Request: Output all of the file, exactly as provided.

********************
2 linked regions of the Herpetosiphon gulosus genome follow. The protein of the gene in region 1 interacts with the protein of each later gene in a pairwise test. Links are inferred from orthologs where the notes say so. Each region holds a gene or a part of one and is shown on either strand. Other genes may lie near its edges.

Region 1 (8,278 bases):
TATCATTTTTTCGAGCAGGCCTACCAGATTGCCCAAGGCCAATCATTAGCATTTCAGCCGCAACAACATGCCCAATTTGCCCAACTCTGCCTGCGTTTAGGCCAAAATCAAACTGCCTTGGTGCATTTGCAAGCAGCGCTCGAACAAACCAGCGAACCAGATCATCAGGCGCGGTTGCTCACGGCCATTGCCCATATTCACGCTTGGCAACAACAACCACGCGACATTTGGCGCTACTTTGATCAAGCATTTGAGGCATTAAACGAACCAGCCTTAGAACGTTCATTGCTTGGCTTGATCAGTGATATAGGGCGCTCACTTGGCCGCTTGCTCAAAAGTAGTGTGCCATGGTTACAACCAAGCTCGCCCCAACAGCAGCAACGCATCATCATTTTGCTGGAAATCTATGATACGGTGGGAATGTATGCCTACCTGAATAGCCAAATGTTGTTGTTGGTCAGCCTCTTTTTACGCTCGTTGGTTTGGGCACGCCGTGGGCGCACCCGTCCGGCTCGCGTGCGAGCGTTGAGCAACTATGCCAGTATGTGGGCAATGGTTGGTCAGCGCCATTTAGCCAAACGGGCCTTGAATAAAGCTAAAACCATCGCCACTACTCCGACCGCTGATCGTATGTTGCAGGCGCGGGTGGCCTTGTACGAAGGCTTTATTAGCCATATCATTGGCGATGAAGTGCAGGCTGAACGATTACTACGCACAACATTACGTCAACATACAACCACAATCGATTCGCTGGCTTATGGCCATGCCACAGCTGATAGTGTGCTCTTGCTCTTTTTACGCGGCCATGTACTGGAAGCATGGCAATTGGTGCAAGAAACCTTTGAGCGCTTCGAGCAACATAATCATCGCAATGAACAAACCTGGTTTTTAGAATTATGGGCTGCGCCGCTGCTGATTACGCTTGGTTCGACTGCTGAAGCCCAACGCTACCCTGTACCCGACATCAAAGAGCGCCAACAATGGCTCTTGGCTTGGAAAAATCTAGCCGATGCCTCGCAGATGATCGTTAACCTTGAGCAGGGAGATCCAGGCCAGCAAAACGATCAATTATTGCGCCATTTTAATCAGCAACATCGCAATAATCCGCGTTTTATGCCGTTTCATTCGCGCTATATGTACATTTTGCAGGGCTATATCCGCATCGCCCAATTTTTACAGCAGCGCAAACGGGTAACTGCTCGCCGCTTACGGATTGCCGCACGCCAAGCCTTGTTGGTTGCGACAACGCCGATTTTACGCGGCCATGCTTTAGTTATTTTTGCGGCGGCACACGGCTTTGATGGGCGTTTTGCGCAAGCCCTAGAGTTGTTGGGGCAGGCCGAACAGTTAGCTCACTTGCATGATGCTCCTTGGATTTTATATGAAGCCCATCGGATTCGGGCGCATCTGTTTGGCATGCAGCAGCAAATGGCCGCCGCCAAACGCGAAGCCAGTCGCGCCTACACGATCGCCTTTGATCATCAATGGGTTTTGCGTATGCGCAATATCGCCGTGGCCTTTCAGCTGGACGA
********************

2 linked regions of the Herpetosiphon gulosus genome follow. The protein of the gene in region 1 interacts with the protein of each later gene in a pairwise test. Links are inferred from orthologs where the notes say so. Each region holds a gene or a part of one and is shown on either strand. Other genes may lie near its edges.

Region 1 (8,278 bases):
TATCATTTTTTCGAGCAGGCCTACCAGATTGCCCAAGGCCAATCATTAGCATTTCAGCCGCAACAACATGCCCAATTTGCCCAACTCTGCCTGCGTTTAGGCCAAAATCAAACTGCCTTGGTGCATTTGCAAGCAGCGCTCGAACAAACCAGCGAACCAGATCATCAGGCGCGGTTGCTCACGGCCATTGCCCATATTCACGCTTGGCAACAACAACCACGCGACATTTGGCGCTACTTTGATCAAGCATTTGAGGCATTAAACGAACCAGCCTTAGAACGTTCATTGCTTGGCTTGATCAGTGATATAGGGCGCTCACTTGGCCGCTTGCTCAAAAGTAGTGTGCCATGGTTACAACCAAGCTCGCCCCAACAGCAGCAACGCATCATCATTTTGCTGGAAATCTATGATACGGTGGGAATGTATGCCTACCTGAATAGCCAAATGTTGTTGTTGGTCAGCCTCTTTTTACGCTCGTTGGTTTGGGCACGCCGTGGGCGCACCCGTCCGGCTCGCGTGCGAGCGTTGAGCAACTATGCCAGTATGTGGGCAATGGTTGGTCAGCGCCATTTAGCCAAACGGGCCTTGAATAAAGCTAAAACCATCGCCACTACTCCGACCGCTGATCGTATGTTGCAGGCGCGGGTGGCCTTGTACGAAGGCTTTATTAGCCATATCATTGGCGATGAAGTGCAGGCTGAACGATTACTACGCACAACATTACGTCAACATACAACCACAATCGATTCGCTGGCTTATGGCCATGCCACAGCTGATAGTGTGCTCTTGCTCTTTTTACGCGGCCATGTACTGGAAGCATGGCAATTGGTGCAAGAAACCTTTGAGCGCTTCGAGCAACATAATCATCGCAATGAACAAACCTGGTTTTTAGAATTATGGGCTGCGCCGCTGCTGATTACGCTTGGTTCGACTGCTGAAGCCCAACGCTACCCTGTACCCGACATCAAAGAGCGCCAACAATGGCTCTTGGCTTGGAAAAATCTAGCCGATGCCTCGCAGATGATCGTTAACCTTGAGCAGGGAGATCCAGGCCAGCAAAACGATCAATTATTGCGCCATTTTAATCAGCAACATCGCAATAATCCGCGTTTTATGCCGTTTCATTCGCGCTATATGTACATTTTGCAGGGCTATATCCGCATCGCCCAATTTTTACAGCAGCGCAAACGGGTAACTGCTCGCCGCTTACGGATTGCCGCACGCCAAGCCTTGTTGGTTGCGACAACGCCGATTTTACGCGGCCATGCTTTAGTTATTTTTGCGGCGGCACACGGCTTTGATGGGCGTTTTGCGCAAGCCCTAGAGTTGTTGGGGCAGGCCGAACAGTTAGCTCACTTGCATGATGCTCCTTGGATTTTATATGAAGCCCATCGGATTCGGGCGCATCTGTTTGGCATGCAGCAGCAAATGGCCGCCGCCAAACGCGAAGCCAGTCGCGCCTACACGATCGCCTTTGATCATCAATGGGTTTTGCGTATGCGCAATATCGCCGTGGCCTTTCAGCTGGACGA